It should be noted that it’s possible for SiteAdvisor to mark a site bad when in fact, it’s good. It’s also possible that it could mark a site good when in fact, it’s bad. This is similar to how an anti-virus program could falsely see a legitimate file as a virus (otherwise known as a false positive). This should not deter you from using the program though, because most of the time, SiteAdvisor is right.
SiteAdvisor can be downloaded for free from http://www.siteadvisor.com . Installation instructions can be found at that site. It will work in either Internet Explorer or Firefox. After installation, it will be visible at the bottom right corner of the web browser:
Normally when you do a search from either Google, Yahoo, or Windows Live, you get a list of results with no indication as to whether the site is safe or dangerous.
For example, let’s say I want to download a new, flashy, and stylish screensaver for my computer. At Google, I search for “screensavers” and it lists some sites where I can download screensavers:
At first glance, these sites all seem safe. There’s nothing here that would lead us to believe any of these sites could be potentially dangerous. Most people would probably start clicking on these links and, who knows, maybe even download a screensaver from one of them.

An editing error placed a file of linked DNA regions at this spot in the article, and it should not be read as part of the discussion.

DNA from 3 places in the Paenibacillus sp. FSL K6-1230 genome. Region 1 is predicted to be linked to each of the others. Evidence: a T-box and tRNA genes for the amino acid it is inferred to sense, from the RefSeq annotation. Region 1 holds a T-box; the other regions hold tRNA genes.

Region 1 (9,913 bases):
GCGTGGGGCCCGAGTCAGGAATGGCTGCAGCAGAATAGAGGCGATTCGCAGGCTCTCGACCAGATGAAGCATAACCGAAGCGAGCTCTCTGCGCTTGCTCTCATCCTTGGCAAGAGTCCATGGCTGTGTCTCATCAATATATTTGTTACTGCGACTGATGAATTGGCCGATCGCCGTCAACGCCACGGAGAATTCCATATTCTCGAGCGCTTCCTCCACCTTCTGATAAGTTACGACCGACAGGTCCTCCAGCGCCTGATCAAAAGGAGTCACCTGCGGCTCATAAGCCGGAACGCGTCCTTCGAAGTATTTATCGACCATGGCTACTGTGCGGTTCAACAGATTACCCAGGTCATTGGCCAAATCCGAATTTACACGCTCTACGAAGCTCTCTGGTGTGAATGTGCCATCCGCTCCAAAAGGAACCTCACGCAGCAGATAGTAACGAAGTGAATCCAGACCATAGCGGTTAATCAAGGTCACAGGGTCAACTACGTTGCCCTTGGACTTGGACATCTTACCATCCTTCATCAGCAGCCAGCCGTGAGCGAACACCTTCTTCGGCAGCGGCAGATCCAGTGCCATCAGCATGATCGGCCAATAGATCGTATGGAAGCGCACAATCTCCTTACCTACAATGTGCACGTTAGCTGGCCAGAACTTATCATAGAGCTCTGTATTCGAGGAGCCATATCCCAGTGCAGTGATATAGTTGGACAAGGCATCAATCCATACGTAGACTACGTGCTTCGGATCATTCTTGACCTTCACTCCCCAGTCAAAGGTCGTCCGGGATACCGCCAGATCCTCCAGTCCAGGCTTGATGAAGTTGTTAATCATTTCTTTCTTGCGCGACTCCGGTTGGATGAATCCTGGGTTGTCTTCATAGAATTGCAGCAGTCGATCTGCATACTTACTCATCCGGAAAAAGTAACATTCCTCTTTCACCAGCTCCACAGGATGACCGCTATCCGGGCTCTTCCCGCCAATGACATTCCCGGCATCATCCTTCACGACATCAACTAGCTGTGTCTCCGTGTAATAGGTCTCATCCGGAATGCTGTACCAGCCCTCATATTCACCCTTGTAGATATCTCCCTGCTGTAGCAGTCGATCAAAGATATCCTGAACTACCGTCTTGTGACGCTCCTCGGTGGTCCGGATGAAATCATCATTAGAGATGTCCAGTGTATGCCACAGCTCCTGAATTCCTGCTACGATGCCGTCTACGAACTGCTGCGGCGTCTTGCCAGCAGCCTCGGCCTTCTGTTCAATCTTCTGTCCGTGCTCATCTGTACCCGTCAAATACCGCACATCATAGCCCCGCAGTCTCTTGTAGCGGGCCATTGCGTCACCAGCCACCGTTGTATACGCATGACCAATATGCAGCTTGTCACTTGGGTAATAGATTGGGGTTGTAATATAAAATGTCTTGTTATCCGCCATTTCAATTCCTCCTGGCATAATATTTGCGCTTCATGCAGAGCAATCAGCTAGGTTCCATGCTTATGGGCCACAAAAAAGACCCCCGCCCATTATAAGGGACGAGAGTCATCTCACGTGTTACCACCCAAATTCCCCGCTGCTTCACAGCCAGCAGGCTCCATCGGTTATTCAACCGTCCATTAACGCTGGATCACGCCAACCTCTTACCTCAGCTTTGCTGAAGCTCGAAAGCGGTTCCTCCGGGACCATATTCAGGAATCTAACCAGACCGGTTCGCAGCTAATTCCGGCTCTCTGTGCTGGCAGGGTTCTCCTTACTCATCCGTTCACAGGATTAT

Let’s take a look at the same search results on a web browser with SiteAdvisor installed:
Now we are given some insight as to the trustworthiness of the listed sites. The red ‘X’ beside a search result, placed there by SiteAdvisor, means that particular site is probably doing one or more of the following:
- Hosting malicious files
- Linking to other malicious sites
- Hosting malicious code
In this particular case, screensaver.com has been marked with a red ‘X’ because they are hosting screensaver files that contain spyware. You can get more details by hovering your mouse over the red ‘X’:
SideAdvisor reports that this site contains “10 red downloads”. This means that if you had downloaded and installed a screensaver from screensaver.com, you could have been infected with spyware.
Below are the results from a search for “keygen”, a program used to generate serial numbers for software programs. The worst sites are the ones that try to inject malicious code directly into your computer:
“Breached browser security” means this site will attempt to inject malicious software into your computer. If you accessed this site with an out-dated and vulnerable version of Internet Explorer, you could have been automatically infected with spyware, viruses, or a trojan without having to download a thing!
I used Internet Explorer as an example because it is frequently targeted by malware creators. This is because 67% of people are using Internet Explorer to surf the Internet. Now, there are also vulnerabilites in other web browsers such as Firefox, Opera, and Safari. They are just targeted less frequently. In any case, you need to update your web browser on a regular basis (or set it to update automatically)
As you can see, SiteAdvisor is a great tool to add to your security defenses. It will help you steer clear of web sites that are untrustworthy. Although it’s not perfect, it can warn you of most sites which could cause harm to you or your computer. In addition to SiteAdvisor you should also do the following to keep yourself safe:
- Use your computer behind a firewall
- Keep Windows and your web browser up to date
- Run anti-virus software